The rutin catabolic pathway with special emphasis on quercetinase

  title={The rutin catabolic pathway with special emphasis on quercetinase},
  author={Sylvain Tranchimand and Pierre Brouant and Gilles Iacazio},
The aim of this review is to give a general account on the oxidative microbial degradation of flavonols. Since now 50 years, various research groups have deciphered the way microorganisms aerobically deal with this important class of flavonoids. Flavonols such as rutin and quercetin are abundantly found in vegetal tissues and exudates, and it was thus patent that various microorganisms will bear the enzymatic machinery necessary to cope with these vegetal secondary metabolites. After initial… 
Cu‐Dependent Quercetin Dioxygenase
In this review article, the available structural and functional information and mechanistic proposals for this unique dioxygenase are explored and discussed.
Structure-dependent modulation of substrate binding and biodegradation activity of Pirin proteins towards plant flavonols.
It is found that both Pirin catalyze the oxidative degradation of a wide spectrum of flavonol analogues, and release carbon monoxide (CO) in the process, which shows that Pirin acts on a broad range of substrates and could represent a novel dietary source of CO in vivo.
Rutinosidase from Aspergillus niger: Crystal structure and insight into the enzymatic activity.
Unexpectedly, quercetin 3-O-glucoside was found to be a better substrate than rutin, and thus AnRut cannot be considered a typical diglycosidase.
Pirin-Like Protein from Pseudomonas stutzeri Zobell:Gene Cloning, Heterologous Expression, and Its Quercetinase Activity
The pirin-like protein of a marine most respected denitrifier bacteria, Pseudomonas stutzeri Zobell, is examined by managing the gene cloning, protein expression, enzyme assay and mutagenesis, with the essential intention in ions dependency by a variety of bimetal compound supplementations and catalytic activity to other flavonols.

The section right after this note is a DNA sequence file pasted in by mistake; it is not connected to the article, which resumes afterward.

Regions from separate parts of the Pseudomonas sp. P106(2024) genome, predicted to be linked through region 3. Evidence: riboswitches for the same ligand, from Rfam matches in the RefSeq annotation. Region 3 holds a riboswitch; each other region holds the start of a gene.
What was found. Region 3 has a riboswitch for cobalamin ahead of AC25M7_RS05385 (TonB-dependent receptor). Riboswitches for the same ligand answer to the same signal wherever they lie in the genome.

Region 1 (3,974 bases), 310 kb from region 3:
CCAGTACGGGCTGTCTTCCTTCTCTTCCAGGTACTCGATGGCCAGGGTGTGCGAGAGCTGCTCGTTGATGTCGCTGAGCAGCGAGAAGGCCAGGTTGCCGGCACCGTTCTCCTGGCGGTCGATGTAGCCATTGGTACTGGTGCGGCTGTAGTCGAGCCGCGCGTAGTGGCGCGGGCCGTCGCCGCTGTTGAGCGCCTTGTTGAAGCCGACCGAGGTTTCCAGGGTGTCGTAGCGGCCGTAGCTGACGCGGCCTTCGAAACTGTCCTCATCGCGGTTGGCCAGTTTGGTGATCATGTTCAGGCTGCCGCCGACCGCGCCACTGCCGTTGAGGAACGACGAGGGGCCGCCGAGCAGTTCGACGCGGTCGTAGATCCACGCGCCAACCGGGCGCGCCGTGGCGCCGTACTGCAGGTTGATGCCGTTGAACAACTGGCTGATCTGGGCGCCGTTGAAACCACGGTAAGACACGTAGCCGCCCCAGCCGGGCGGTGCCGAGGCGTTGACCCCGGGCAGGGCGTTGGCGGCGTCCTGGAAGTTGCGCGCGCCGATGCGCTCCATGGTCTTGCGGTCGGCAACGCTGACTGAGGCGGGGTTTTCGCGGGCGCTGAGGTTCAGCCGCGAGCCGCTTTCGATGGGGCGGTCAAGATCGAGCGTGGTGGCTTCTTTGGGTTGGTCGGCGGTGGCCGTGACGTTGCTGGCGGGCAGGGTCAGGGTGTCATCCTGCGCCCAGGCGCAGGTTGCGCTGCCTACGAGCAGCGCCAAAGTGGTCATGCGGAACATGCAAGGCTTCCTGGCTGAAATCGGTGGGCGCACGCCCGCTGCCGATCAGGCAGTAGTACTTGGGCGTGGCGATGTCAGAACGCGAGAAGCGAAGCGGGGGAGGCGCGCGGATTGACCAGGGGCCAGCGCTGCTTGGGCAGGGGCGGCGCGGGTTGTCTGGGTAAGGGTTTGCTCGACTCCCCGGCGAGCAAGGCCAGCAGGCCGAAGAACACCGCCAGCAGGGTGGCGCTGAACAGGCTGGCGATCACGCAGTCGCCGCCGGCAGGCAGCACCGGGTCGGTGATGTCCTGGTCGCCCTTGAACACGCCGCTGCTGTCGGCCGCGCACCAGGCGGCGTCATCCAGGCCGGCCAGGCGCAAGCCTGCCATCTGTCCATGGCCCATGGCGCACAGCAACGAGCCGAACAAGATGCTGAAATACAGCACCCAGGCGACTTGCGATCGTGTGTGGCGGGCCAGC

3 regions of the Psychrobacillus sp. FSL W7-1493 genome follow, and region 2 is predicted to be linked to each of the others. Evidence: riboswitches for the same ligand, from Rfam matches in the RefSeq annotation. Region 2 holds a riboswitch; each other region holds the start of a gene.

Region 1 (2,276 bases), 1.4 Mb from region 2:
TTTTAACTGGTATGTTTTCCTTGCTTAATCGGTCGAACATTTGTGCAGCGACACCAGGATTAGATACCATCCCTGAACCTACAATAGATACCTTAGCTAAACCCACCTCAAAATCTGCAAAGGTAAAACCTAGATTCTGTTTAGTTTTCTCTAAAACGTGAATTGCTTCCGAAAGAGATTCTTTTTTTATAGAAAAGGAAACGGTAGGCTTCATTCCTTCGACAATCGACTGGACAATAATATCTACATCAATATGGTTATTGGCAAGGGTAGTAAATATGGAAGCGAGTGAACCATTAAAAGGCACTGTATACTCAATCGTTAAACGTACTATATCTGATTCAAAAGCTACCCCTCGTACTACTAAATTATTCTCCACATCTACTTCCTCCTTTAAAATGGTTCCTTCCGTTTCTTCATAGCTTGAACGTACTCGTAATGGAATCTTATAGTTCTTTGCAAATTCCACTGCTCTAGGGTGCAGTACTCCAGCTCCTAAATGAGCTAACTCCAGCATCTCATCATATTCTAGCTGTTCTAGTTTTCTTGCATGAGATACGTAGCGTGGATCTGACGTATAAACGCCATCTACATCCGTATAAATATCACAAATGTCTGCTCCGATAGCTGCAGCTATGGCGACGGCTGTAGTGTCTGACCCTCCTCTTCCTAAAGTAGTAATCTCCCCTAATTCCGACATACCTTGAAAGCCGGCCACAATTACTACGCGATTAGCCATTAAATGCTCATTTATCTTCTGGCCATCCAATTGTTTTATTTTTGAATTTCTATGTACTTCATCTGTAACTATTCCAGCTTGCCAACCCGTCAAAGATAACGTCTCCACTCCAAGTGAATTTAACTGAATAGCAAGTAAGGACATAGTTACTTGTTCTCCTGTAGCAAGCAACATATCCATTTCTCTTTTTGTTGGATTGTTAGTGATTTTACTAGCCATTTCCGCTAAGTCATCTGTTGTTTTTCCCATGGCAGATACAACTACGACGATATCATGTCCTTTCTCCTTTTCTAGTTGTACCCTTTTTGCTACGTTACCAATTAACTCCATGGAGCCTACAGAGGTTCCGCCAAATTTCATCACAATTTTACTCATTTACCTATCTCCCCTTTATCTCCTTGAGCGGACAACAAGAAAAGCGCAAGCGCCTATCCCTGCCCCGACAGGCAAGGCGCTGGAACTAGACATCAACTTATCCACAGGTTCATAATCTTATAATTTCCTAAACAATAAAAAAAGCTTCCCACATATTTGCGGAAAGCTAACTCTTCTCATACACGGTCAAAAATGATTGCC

Sclerotinia sclerotiorum Circumvents Flavonoid Defenses by Catabolizing Flavonol Glycosides and Aglycones1[OPEN]
Investigating how Sclerotinia sclerotiorum, a necrotrophic fungal pathogen that causes disease in a range of economically important crop species, is able to successfully infect flavonol-rich tissues of Arabidopsis found a quercetin dioxygenase gene (QDO) and characterized the encoded protein, which catalyzed cleavage of the Flavonol carbon skeleton.


Theoretical investigations of the role played by quercetinase enzymes upon the flavonoids oxygenolysis mechanism.
It is proposed here that deformations of the substrate induced by the enzyme could originate the differences in the degradation rates experimentally observed, and the role of the enzyme, in terms of structural and electronic effects, can not be neglected.
The Degradation of Flavonols by Pullularia fermentans var. candida
Flavonols belong to a group of flavonoids which are widely distributed in the plant world mostly as glycosides. Numerous studies have been reported on the chemical nature and distribution of these
A number of molds and bacteria were screened for their ability to degrade quercitrin. The molds, but not the bacteria, were particularly active and produced carbon monoxide. The degradation of
Microbial and enzymatic transformations of flavonoids.
In the present review, biotransformations of numerous flavonoids catalyzed mainly by microbes and few plant enzymes are described in four different flavonoid classes, viz., chalcones, isoflavones, catechins, and flavones.
Elucidation of the Flavonoid Catabolism Pathway in Pseudomonas putida PML2 by Comparative Metabolic Profiling
Comparative metabolic profiling of the compounds in the wild-type and mutant strains allowed us to understand the degradation events and to identify six metabolic intermediates, including the first report on quercetin dehydroxylation in aerobic conditions leading to naringenin accumulation.
Rhizobia catabolize nod gene-inducing flavonoids via C-ring fission mechanisms
The initial structural modification of nod gene-inducing flavonoids by rhizobia can generate chalcones, whose open C-ring system may have implications for the binding of inducers to the nodD gene product.
Biochemical Characterization of the Multi-enzyme System Produced by Penicillium decumbens Grown on Rutin
Penicillium decumbens produced a set of enzymes, including a monoxygenase and two glycosidases, which degrade rutin, a nontoxic flavonoid glycoside, to water-soluble products, which were purified to electrophoretic homogeneity.
Degradation of rutin by Aspergillus flavus. Purification and characterization of rutinase.
Rutinase, after partial purification, is relatively stable when stored at −20 °C, and is most stable and most active at pH 5.6.
Degradation of rutin by Aspergillus flavus. Studies with oxygen 18 on the action of a dioxygenase on quercetin.
The enzyme quercetinase, an oxygenase produced by Aspergillus flavus, yield carbon monoxide and a depside, 2-protocatechuoyl-phloroglucinolcarboxylic acid, which is likely to be a dioxygenase.